Mr. VANDEHEI: No, I mean, it's a - it's not like Karl Rove, you know, helped -gave us the code to the human genome or anything. And basically, he said the exact same thing he's been saying for four years, that Hillary's very beatable. You have to focus on, you know, being strong on national security and point out that Democrats will raise taxes and might not keep you as safe as Republicans will. It wasn't that fascinating. It's actually interesting, because Newsweek put together, you know, Markos from Daily Kos online and Karl Rove - they're the two big hires for the election season, hoping that they would be sort of these contrarian and very confrontational writers. And both of the columns are kind of dull.
SMITH: Well, Karl Rove says the GOP has to expose their softer side, talk about health care, cry, social security, that kind of thing.
Mr. VANDEHEI: I think if they just get up and weep a lot, it will help Republicans, I think. Weeping and hugging, especially on TV images helps. I mean, he, you know, Rove is - I mean, whether you like him or don't like him, he is a very smart political thinker. And he's certainly agile. I mean, a lot of people just see him as practicing sort of the politics of fear in the 2004 election.
But remember, when Bush ran the first time in 2000, he really tried to position Bush as a compassionate conservative. He really spent a lot of time reaching out to minority groups, reaching out to Hispanics, reaching out to African-Americans.
STEWART: Uniter, not a divider.
Mr. VANDEHEI: A uniter, not a divider…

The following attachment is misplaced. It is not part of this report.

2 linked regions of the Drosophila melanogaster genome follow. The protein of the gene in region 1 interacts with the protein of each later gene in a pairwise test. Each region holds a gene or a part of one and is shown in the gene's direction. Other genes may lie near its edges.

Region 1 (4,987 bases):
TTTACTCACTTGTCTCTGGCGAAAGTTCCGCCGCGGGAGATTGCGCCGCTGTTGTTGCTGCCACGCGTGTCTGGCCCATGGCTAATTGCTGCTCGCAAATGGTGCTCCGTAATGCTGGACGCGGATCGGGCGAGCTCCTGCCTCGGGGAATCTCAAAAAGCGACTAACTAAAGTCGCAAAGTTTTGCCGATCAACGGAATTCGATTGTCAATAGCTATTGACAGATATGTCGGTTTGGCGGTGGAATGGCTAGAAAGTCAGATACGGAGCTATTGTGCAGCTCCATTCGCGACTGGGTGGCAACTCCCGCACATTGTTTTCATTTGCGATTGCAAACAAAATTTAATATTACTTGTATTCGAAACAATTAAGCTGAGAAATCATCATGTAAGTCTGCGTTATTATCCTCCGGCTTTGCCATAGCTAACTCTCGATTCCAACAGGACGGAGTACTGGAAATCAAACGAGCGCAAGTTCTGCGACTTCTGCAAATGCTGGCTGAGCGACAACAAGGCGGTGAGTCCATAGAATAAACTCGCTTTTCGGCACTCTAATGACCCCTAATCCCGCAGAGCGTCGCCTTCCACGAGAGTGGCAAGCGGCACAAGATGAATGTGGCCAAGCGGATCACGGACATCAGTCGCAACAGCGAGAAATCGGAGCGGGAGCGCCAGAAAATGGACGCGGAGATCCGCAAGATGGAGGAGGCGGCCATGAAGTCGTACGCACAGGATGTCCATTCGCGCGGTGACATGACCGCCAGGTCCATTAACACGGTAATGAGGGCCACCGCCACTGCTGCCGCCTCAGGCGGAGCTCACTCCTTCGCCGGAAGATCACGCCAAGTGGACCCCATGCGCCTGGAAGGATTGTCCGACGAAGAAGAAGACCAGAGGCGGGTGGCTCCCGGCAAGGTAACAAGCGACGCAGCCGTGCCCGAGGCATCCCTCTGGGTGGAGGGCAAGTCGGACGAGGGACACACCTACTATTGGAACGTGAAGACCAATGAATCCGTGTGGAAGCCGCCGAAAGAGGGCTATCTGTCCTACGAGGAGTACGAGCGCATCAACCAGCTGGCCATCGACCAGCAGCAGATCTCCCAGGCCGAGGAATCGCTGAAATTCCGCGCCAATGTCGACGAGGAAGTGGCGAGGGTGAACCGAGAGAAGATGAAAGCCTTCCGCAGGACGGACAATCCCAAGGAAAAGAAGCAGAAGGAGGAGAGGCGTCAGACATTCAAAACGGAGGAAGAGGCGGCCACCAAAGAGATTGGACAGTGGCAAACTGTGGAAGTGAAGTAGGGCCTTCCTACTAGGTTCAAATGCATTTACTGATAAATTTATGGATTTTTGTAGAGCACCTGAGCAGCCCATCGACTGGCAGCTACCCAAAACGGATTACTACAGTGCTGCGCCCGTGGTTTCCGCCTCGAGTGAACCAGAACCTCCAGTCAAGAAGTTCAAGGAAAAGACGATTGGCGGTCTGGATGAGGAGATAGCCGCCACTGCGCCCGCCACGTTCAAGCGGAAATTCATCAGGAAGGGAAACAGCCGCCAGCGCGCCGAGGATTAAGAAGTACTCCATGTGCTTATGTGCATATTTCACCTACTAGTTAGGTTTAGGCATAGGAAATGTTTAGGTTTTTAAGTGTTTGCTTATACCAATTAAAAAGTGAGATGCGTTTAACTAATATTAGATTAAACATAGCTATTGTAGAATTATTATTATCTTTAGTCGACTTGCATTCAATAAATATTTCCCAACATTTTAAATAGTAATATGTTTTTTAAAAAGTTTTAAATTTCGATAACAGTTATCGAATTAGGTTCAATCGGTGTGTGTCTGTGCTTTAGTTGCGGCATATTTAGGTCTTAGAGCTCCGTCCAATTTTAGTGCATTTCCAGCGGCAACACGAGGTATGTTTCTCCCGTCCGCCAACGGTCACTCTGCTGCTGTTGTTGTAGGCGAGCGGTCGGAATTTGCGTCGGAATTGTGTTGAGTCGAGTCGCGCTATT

(Soundbite of laughter)
Mr. VANDEHEI: …that he learned in 'O4 that actually dividing kind of works. So, yeah. He jumped on on that strategy.
Mr. VANDEHEI: So he's a good, you know, he's one of the smartest thinkers in politics today, so he's always a good person to listen to, to understand sort of the debate inside the Republican Party. But it's true that Republicans are going to have to be more than, you know, than in a party that will, you know, prove victorious in Iraq is what they'll say. They need to be talking about a lot of issues, especially towards the middle class and lower middle class, because I think next year is going to be not a fun year (unintelligible).
SMITH: Okay, Jim. Jim VandeHei is the co-founder of Politico.com. Thanks for coming on, Jim.
Mr. VANDEHEI: Take care. Bye.
NPR transcripts are created on a rush deadline by a contractor for NPR, and accuracy and availability may vary. This text may not be in its final form and may be updated or revised in the future. Please be aware that the authoritative record of NPR's programming is the audio.